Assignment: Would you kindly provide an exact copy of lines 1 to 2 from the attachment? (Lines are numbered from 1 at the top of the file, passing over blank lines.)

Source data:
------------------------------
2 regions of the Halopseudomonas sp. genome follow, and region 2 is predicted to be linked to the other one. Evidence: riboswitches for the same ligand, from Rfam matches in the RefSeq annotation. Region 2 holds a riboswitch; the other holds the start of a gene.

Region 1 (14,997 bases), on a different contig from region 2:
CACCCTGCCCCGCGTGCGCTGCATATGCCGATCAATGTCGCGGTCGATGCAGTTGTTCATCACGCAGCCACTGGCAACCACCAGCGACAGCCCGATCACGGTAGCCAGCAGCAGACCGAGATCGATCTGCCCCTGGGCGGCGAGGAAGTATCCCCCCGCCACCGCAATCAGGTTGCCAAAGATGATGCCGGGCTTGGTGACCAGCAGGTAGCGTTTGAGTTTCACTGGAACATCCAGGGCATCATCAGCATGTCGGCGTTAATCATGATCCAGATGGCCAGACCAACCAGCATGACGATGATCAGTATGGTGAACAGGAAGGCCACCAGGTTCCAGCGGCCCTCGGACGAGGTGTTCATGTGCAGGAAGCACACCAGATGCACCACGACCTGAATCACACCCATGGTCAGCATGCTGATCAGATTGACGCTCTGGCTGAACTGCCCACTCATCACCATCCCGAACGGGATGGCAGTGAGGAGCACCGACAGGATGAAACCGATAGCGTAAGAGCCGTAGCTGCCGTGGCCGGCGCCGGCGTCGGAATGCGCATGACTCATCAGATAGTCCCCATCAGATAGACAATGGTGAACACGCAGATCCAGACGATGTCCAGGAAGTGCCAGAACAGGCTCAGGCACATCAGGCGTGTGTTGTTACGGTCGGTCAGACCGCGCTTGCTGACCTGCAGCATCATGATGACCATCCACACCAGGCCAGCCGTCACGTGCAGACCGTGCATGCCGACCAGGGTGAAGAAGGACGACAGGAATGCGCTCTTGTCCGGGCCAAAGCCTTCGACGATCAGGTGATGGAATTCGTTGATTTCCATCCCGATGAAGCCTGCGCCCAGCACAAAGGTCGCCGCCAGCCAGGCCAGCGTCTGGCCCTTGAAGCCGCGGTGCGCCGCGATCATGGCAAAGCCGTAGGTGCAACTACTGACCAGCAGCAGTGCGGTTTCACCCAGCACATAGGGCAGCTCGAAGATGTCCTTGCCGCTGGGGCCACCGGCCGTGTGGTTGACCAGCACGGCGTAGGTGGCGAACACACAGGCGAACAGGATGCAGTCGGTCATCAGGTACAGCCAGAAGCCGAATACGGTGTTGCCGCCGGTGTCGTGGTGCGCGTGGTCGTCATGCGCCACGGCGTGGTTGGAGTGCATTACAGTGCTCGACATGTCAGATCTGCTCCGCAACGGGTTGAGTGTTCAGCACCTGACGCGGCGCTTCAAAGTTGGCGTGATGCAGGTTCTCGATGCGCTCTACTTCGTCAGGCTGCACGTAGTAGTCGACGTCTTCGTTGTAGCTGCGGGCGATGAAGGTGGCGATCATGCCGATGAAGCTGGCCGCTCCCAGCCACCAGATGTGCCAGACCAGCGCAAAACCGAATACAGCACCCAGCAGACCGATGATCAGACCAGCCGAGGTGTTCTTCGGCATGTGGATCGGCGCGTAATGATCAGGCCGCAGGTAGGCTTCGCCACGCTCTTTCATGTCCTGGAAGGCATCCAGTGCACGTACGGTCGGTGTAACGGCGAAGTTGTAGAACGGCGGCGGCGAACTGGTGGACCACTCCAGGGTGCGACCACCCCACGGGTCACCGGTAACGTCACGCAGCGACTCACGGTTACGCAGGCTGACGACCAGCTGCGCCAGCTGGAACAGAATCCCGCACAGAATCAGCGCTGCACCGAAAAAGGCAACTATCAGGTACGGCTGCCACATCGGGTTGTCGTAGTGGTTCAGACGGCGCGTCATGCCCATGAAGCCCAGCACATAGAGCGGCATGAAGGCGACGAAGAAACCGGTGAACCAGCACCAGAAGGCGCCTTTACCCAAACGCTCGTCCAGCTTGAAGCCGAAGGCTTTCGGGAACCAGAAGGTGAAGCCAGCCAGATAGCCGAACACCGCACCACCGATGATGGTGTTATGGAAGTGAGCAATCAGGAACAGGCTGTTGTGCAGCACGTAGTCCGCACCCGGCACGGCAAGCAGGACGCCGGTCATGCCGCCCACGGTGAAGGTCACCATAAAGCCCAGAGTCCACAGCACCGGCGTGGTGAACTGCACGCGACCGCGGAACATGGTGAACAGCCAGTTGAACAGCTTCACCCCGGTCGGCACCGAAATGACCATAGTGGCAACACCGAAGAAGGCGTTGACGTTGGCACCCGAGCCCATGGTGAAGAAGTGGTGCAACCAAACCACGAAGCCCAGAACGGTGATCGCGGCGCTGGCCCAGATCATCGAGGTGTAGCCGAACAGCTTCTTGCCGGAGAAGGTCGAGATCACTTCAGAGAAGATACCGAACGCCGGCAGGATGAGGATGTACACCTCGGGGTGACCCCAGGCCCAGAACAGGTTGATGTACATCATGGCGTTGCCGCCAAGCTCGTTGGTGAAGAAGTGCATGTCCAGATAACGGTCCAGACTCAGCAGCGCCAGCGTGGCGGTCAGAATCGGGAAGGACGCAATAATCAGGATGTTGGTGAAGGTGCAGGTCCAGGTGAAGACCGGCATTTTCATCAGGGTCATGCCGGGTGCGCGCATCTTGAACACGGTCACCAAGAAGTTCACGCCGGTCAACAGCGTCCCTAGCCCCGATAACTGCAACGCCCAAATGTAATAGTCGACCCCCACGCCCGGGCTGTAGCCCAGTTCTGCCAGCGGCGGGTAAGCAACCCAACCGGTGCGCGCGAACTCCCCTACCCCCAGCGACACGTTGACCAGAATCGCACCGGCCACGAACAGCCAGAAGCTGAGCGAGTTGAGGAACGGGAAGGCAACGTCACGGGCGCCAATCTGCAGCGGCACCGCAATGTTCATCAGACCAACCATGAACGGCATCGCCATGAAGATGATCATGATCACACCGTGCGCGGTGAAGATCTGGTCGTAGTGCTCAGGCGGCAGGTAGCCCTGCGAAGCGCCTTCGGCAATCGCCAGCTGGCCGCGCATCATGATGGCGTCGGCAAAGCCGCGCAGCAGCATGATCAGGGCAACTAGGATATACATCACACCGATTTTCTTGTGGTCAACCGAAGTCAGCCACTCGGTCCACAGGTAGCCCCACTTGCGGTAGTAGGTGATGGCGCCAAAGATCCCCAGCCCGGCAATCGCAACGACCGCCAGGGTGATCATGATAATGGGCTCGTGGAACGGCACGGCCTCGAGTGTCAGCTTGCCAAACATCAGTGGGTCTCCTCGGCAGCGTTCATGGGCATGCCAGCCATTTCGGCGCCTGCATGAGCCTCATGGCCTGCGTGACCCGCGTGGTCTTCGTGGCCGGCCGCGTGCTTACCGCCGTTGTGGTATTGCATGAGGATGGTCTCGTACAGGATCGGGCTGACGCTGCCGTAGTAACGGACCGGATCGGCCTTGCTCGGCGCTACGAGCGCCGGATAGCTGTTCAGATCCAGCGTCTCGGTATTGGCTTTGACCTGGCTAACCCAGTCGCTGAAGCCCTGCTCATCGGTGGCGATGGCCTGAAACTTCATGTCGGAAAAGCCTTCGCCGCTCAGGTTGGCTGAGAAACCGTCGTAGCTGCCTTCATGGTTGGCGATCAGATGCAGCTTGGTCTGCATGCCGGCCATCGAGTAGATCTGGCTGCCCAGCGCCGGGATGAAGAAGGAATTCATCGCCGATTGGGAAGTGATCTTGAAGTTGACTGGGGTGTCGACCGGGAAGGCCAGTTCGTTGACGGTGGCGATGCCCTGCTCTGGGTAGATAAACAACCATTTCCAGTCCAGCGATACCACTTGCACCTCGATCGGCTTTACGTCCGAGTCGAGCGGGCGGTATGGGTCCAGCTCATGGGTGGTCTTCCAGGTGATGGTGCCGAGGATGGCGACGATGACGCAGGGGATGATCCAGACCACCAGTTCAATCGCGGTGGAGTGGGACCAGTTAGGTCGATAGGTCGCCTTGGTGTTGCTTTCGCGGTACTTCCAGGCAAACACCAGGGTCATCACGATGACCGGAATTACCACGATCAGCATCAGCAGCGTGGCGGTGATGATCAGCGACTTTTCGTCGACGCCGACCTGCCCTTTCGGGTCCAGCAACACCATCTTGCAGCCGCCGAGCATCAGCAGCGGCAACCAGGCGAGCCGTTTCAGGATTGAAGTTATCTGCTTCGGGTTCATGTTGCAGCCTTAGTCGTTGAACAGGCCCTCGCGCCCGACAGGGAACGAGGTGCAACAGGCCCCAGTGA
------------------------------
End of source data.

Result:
2 regions of the Halopseudomonas sp. genome follow, and region 2 is predicted to be linked to the other one. Evidence: riboswitches for the same ligand, from Rfam matches in the RefSeq annotation. Region 2 holds a riboswitch; the other holds the start of a gene.

Region 1 (14,997 bases), on a different contig from region 2: